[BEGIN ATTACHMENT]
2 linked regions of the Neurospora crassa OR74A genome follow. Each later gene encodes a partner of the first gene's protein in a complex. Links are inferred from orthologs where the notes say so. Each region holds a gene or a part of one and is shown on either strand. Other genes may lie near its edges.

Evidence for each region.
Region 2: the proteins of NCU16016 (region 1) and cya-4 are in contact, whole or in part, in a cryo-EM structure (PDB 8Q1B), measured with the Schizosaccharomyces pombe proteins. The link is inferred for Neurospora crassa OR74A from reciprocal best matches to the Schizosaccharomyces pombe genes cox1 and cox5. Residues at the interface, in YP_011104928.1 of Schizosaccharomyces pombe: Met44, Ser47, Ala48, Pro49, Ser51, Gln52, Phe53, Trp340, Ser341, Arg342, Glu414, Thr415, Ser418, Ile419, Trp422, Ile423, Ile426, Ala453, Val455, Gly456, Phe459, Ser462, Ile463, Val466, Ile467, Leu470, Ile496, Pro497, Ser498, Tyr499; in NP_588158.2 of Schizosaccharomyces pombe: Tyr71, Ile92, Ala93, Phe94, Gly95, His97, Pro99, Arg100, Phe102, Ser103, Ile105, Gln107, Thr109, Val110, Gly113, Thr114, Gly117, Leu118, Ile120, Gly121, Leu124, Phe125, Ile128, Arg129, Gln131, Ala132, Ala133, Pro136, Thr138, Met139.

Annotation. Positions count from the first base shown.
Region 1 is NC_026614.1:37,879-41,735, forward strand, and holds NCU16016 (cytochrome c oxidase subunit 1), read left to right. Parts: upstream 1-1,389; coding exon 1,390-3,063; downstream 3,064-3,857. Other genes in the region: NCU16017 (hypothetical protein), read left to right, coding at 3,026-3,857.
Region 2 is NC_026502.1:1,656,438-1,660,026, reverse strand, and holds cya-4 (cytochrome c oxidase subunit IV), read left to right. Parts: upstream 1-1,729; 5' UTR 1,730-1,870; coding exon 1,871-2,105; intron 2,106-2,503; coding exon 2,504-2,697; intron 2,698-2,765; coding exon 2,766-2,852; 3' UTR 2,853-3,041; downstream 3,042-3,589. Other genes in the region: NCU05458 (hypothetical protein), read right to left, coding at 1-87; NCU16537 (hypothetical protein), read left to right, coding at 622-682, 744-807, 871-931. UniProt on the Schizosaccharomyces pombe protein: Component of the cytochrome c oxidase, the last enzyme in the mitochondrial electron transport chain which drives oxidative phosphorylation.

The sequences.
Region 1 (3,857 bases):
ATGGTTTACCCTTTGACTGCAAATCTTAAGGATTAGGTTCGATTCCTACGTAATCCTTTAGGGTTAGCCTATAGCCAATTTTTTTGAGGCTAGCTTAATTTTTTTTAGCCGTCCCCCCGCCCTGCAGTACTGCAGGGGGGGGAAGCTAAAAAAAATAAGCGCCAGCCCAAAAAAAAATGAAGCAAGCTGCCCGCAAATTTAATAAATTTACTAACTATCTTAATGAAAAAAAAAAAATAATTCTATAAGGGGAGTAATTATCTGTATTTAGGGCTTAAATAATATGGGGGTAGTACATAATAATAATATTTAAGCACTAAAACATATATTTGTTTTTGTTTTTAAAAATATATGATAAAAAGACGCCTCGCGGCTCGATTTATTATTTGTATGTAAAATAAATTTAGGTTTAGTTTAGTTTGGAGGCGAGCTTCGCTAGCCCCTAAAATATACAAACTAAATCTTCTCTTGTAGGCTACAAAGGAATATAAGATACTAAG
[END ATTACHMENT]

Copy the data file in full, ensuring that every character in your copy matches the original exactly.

2 linked regions of the Neurospora crassa OR74A genome follow. Each later gene encodes a partner of the first gene's protein in a complex. Links are inferred from orthologs where the notes say so. Each region holds a gene or a part of one and is shown on either strand. Other genes may lie near its edges.

Evidence for each region.
Region 2: the proteins of NCU16016 (region 1) and cya-4 are in contact, whole or in part, in a cryo-EM structure (PDB 8Q1B), measured with the Schizosaccharomyces pombe proteins. The link is inferred for Neurospora crassa OR74A from reciprocal best matches to the Schizosaccharomyces pombe genes cox1 and cox5. Residues at the interface, in YP_011104928.1 of Schizosaccharomyces pombe: Met44, Ser47, Ala48, Pro49, Ser51, Gln52, Phe53, Trp340, Ser341, Arg342, Glu414, Thr415, Ser418, Ile419, Trp422, Ile423, Ile426, Ala453, Val455, Gly456, Phe459, Ser462, Ile463, Val466, Ile467, Leu470, Ile496, Pro497, Ser498, Tyr499; in NP_588158.2 of Schizosaccharomyces pombe: Tyr71, Ile92, Ala93, Phe94, Gly95, His97, Pro99, Arg100, Phe102, Ser103, Ile105, Gln107, Thr109, Val110, Gly113, Thr114, Gly117, Leu118, Ile120, Gly121, Leu124, Phe125, Ile128, Arg129, Gln131, Ala132, Ala133, Pro136, Thr138, Met139.

Annotation. Positions count from the first base shown.
Region 1 is NC_026614.1:37,879-41,735, forward strand, and holds NCU16016 (cytochrome c oxidase subunit 1), read left to right. Parts: upstream 1-1,389; coding exon 1,390-3,063; downstream 3,064-3,857. Other genes in the region: NCU16017 (hypothetical protein), read left to right, coding at 3,026-3,857.
Region 2 is NC_026502.1:1,656,438-1,660,026, reverse strand, and holds cya-4 (cytochrome c oxidase subunit IV), read left to right. Parts: upstream 1-1,729; 5' UTR 1,730-1,870; coding exon 1,871-2,105; intron 2,106-2,503; coding exon 2,504-2,697; intron 2,698-2,765; coding exon 2,766-2,852; 3' UTR 2,853-3,041; downstream 3,042-3,589. Other genes in the region: NCU05458 (hypothetical protein), read right to left, coding at 1-87; NCU16537 (hypothetical protein), read left to right, coding at 622-682, 744-807, 871-931. UniProt on the Schizosaccharomyces pombe protein: Component of the cytochrome c oxidase, the last enzyme in the mitochondrial electron transport chain which drives oxidative phosphorylation.

The sequences.
Region 1 (3,857 bases):
ATGGTTTACCCTTTGACTGCAAATCTTAAGGATTAGGTTCGATTCCTACGTAATCCTTTAGGGTTAGCCTATAGCCAATTTTTTTGAGGCTAGCTTAATTTTTTTTAGCCGTCCCCCCGCCCTGCAGTACTGCAGGGGGGGGAAGCTAAAAAAAATAAGCGCCAGCCCAAAAAAAAATGAAGCAAGCTGCCCGCAAATTTAATAAATTTACTAACTATCTTAATGAAAAAAAAAAAATAATTCTATAAGGGGAGTAATTATCTGTATTTAGGGCTTAAATAATATGGGGGTAGTACATAATAATAATATTTAAGCACTAAAACATATATTTGTTTTTGTTTTTAAAAATATATGATAAAAAGACGCCTCGCGGCTCGATTTATTATTTGTATGTAAAATAAATTTAGGTTTAGTTTAGTTTGGAGGCGAGCTTCGCTAGCCCCTAAAATATACAAACTAAATCTTCTCTTGTAGGCTACAAAGGAATATAAGATACTAAG